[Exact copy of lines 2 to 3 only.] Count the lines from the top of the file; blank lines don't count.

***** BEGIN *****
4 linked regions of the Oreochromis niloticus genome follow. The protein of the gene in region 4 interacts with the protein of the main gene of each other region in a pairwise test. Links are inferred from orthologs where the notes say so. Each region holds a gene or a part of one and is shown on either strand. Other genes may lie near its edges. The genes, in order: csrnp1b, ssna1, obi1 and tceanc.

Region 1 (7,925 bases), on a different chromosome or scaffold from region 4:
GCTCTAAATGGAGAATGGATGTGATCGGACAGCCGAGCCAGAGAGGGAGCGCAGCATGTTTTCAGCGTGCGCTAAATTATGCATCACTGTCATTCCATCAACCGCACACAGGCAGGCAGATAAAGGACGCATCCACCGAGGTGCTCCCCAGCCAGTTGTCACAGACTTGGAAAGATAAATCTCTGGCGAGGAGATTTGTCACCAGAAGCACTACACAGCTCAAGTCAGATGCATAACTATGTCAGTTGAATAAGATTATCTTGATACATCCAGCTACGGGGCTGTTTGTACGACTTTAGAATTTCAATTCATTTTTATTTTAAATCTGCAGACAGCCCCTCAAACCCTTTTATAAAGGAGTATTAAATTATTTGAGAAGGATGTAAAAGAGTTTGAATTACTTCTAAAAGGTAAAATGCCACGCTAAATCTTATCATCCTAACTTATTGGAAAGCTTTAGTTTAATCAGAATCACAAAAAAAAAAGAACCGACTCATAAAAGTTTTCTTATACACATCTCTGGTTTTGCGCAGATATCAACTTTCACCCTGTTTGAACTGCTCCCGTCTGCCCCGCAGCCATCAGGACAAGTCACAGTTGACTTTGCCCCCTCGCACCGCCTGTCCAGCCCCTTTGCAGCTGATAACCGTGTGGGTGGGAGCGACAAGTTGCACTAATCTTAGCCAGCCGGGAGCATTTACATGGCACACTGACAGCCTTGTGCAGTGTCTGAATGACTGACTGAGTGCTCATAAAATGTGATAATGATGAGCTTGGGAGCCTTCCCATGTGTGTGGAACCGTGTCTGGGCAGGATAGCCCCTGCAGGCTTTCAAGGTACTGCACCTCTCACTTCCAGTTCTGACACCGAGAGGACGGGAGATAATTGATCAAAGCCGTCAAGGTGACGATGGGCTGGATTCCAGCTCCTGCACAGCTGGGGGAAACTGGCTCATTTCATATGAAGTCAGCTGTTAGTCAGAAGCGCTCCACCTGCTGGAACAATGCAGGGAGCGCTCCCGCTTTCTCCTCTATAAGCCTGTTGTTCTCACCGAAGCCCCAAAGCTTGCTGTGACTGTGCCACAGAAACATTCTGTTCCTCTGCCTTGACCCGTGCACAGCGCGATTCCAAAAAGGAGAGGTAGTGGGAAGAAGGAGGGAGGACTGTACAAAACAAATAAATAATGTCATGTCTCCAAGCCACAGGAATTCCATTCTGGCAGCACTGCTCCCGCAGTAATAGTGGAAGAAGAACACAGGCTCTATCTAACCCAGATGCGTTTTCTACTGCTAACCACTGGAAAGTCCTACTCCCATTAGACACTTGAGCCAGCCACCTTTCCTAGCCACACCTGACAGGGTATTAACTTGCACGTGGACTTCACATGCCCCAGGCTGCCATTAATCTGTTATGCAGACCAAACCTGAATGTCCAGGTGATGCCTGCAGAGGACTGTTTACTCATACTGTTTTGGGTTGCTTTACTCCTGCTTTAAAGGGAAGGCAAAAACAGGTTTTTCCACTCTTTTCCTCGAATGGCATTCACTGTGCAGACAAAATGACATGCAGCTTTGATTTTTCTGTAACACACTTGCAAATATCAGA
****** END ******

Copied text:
Region 1 (7,925 bases), on a different chromosome or scaffold from region 4:
GCTCTAAATGGAGAATGGATGTGATCGGACAGCCGAGCCAGAGAGGGAGCGCAGCATGTTTTCAGCGTGCGCTAAATTATGCATCACTGTCATTCCATCAACCGCACACAGGCAGGCAGATAAAGGACGCATCCACCGAGGTGCTCCCCAGCCAGTTGTCACAGACTTGGAAAGATAAATCTCTGGCGAGGAGATTTGTCACCAGAAGCACTACACAGCTCAAGTCAGATGCATAACTATGTCAGTTGAATAAGATTATCTTGATACATCCAGCTACGGGGCTGTTTGTACGACTTTAGAATTTCAATTCATTTTTATTTTAAATCTGCAGACAGCCCCTCAAACCCTTTTATAAAGGAGTATTAAATTATTTGAGAAGGATGTAAAAGAGTTTGAATTACTTCTAAAAGGTAAAATGCCACGCTAAATCTTATCATCCTAACTTATTGGAAAGCTTTAGTTTAATCAGAATCACAAAAAAAAAAGAACCGACTCATAAAAGTTTTCTTATACACATCTCTGGTTTTGCGCAGATATCAACTTTCACCCTGTTTGAACTGCTCCCGTCTGCCCCGCAGCCATCAGGACAAGTCACAGTTGACTTTGCCCCCTCGCACCGCCTGTCCAGCCCCTTTGCAGCTGATAACCGTGTGGGTGGGAGCGACAAGTTGCACTAATCTTAGCCAGCCGGGAGCATTTACATGGCACACTGACAGCCTTGTGCAGTGTCTGAATGACTGACTGAGTGCTCATAAAATGTGATAATGATGAGCTTGGGAGCCTTCCCATGTGTGTGGAACCGTGTCTGGGCAGGATAGCCCCTGCAGGCTTTCAAGGTACTGCACCTCTCACTTCCAGTTCTGACACCGAGAGGACGGGAGATAATTGATCAAAGCCGTCAAGGTGACGATGGGCTGGATTCCAGCTCCTGCACAGCTGGGGGAAACTGGCTCATTTCATATGAAGTCAGCTGTTAGTCAGAAGCGCTCCACCTGCTGGAACAATGCAGGGAGCGCTCCCGCTTTCTCCTCTATAAGCCTGTTGTTCTCACCGAAGCCCCAAAGCTTGCTGTGACTGTGCCACAGAAACATTCTGTTCCTCTGCCTTGACCCGTGCACAGCGCGATTCCAAAAAGGAGAGGTAGTGGGAAGAAGGAGGGAGGACTGTACAAAACAAATAAATAATGTCATGTCTCCAAGCCACAGGAATTCCATTCTGGCAGCACTGCTCCCGCAGTAATAGTGGAAGAAGAACACAGGCTCTATCTAACCCAGATGCGTTTTCTACTGCTAACCACTGGAAAGTCCTACTCCCATTAGACACTTGAGCCAGCCACCTTTCCTAGCCACACCTGACAGGGTATTAACTTGCACGTGGACTTCACATGCCCCAGGCTGCCATTAATCTGTTATGCAGACCAAACCTGAATGTCCAGGTGATGCCTGCAGAGGACTGTTTACTCATACTGTTTTGGGTTGCTTTACTCCTGCTTTAAAGGGAAGGCAAAAACAGGTTTTTCCACTCTTTTCCTCGAATGGCATTCACTGTGCAGACAAAATGACATGCAGCTTTGATTTTTCTGTAACACACTTGCAAATATCAGA